Sanctions are not an anomaly. Rather, they are emblematic of the wider Tory record on welfare: one of incompetence and, at best, indifference. The work programme fails to find work for 95% of disabled people, but enforced, unpaid labour or loss of benefits is the DWP’s answer. More than a quarter of a million people are still waiting for PIP, the benefit needed to help cover the extra costs of disability. Seven hundred thousand people have been left waiting for an ESA assessment. Locking people out of their rightful benefits is becoming a theme for this government. The consequences are human; the response from the government is inhumane.
Clapson had only left his last job to care for his elderly mum, and before that had worked for 29 years. On the day he died he had £3.44 to his name and six tea bags, a tin of soup and an out-of-date can of sardines in his kitchen cupboards. Benefit sanctions are aimed at ending the “something for nothing” culture, as the DWP’s press release brags. I vote for ending the demonisation of the unemployed, disabled and poor.
What happened to him is truly gruesome and absolutely shameful.
This is why I reject free market capitalism for (Christian) socialism.
In the first system, MONEY is the measure of all things which naturally leads to a very small minority of incredibly rich people and an exponentially higher number of poor ones.
In socialism, free competition isencouraged AS LONG AS the welfare of human beings is not threatened, in which case the State intervenes.
Comparisons between the well being of poor people in hyper-capitalistic countries such as the United States and socialistic countries such as Sweden let us recognize a stark contrast which looks all the more tragic when glancing at children.
I think that the UK is drifting more and more towards wild capitalism and actually it has always hindered us from building up a “social Europe”. So we’d probably be much more successful if they had left us, presumably deprived of Scotland.
But their departure from the EU would likely have dire consequences on many sectors of British economy and employment as Obama himself pointed out.
Some implications for Christians
All Christians agree that a starving child is a horrendous evil. Actually this is agreed upon by the large majority of human beings regardless of their worldview.
So should we not work together towards constructing a society where this kind of evil is MINIMIZED?
While reading these lines, many Conservative Christians would doubtlessly answer me that while we are taught by our Master to care for the poor, the solution doesn’t have to be political.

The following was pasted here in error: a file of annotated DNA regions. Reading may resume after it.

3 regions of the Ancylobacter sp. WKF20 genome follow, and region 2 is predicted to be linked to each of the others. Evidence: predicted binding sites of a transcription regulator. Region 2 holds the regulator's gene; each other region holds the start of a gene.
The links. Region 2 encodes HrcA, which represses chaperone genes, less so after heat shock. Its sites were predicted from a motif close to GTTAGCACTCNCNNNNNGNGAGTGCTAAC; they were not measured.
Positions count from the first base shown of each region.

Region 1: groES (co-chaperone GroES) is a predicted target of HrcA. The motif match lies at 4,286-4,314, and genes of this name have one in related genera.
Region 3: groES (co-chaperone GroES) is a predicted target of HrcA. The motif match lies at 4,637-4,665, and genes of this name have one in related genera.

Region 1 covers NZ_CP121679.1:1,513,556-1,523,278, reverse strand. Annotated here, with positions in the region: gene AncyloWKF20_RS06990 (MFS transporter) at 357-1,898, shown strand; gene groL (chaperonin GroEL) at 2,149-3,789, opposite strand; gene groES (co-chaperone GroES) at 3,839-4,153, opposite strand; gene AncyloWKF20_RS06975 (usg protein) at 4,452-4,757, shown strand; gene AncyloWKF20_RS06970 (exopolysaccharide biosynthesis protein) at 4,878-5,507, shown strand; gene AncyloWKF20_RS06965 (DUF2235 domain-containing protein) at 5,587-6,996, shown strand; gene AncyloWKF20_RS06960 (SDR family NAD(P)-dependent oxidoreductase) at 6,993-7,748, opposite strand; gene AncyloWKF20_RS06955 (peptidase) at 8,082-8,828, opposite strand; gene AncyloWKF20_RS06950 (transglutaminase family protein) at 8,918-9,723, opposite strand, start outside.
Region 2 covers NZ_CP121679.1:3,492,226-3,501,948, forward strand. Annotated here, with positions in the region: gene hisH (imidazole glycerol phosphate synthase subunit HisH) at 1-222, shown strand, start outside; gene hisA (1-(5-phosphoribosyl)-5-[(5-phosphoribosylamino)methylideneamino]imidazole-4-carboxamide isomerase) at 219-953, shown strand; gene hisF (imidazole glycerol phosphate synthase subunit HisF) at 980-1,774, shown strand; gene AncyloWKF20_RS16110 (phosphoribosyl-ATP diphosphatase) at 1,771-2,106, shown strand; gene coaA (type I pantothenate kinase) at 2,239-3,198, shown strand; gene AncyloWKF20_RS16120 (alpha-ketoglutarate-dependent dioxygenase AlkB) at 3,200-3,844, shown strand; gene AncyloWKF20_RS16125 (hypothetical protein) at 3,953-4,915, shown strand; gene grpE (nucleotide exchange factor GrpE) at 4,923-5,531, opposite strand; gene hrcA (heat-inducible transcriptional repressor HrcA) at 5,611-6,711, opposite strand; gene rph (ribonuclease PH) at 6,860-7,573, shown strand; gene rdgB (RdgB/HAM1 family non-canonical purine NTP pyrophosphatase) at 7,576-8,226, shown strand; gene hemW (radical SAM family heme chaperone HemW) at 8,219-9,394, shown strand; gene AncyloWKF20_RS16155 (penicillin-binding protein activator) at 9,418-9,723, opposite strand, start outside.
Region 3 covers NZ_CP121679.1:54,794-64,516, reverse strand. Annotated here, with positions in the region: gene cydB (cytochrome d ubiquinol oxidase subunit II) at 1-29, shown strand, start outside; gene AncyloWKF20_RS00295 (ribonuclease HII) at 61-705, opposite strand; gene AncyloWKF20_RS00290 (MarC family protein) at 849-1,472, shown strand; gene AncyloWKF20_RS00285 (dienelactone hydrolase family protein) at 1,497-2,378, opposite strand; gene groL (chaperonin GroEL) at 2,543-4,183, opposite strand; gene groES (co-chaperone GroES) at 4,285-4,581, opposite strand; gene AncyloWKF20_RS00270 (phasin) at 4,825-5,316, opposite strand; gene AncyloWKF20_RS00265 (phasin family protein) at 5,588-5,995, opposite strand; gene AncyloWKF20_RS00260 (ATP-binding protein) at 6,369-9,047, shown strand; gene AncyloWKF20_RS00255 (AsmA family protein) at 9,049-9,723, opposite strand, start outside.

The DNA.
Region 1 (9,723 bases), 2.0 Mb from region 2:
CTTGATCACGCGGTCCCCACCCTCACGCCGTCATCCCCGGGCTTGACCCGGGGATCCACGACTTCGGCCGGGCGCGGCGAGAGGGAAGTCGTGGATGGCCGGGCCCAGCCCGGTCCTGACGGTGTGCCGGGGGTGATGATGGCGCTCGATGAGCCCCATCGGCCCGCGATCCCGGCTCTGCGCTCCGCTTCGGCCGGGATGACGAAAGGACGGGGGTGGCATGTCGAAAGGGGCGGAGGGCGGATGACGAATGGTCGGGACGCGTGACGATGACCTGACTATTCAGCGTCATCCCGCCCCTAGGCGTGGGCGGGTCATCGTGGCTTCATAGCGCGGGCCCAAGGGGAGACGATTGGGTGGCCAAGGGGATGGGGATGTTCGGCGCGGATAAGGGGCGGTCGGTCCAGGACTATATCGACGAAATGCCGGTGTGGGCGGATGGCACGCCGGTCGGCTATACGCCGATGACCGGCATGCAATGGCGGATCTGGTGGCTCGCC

But many of them couldn’t tell me that with a straight face, that is without either cognitive dissonances or a hypocritical tongue. When abortion and homosexuality are concerned, they certainly believe that a political solution is not only in order but also the most Christian thing anyone could do.
Let us suppose that we know that option A (status quo) will uphold the suffering of poor children whereas option B will considerably reduce it.
What kind of human beings are we if we refuse to engage B out of convenience or love for abstract political ideals?
In the German-speaking and English-speaking worlds, Socialism has largely a bad press. It is all too often associated with the totalitarian countries of the former Soviet Union and the omnipresence of the state in every area of life.
But in France, Socialism has historically mainly meant the belief that the state ought to intervene as soon as the well-being of workers and employees is threatened by the unlimited free-market competition going on. It has nothing against free-market competition in and of itself, so long as the quality of life of people is not menaced.
There is of course also a striving towards social justice, in that taxes should take into account the personal wealth.
A similar feeling seems to have been present in the Early Church among the first followers of Jesus of Nazareth after his resurrection:
All that believed were together, and had all things in common; And sold their possessions and goods, and parted them to all men, as every man had need.
There was not a needy person among them, for as many as owned lands or houses sold them and brought the proceeds of what was sold. They laid it at the apostles’ feet, and it was distributed to each as any had need. There was a Levite, a native of , Joseph, to whom the apostles gave the name Barnabas (which means “son of encouragement”). He sold a field that belonged to him, then brought the money, and laid it at the apostles’ feet.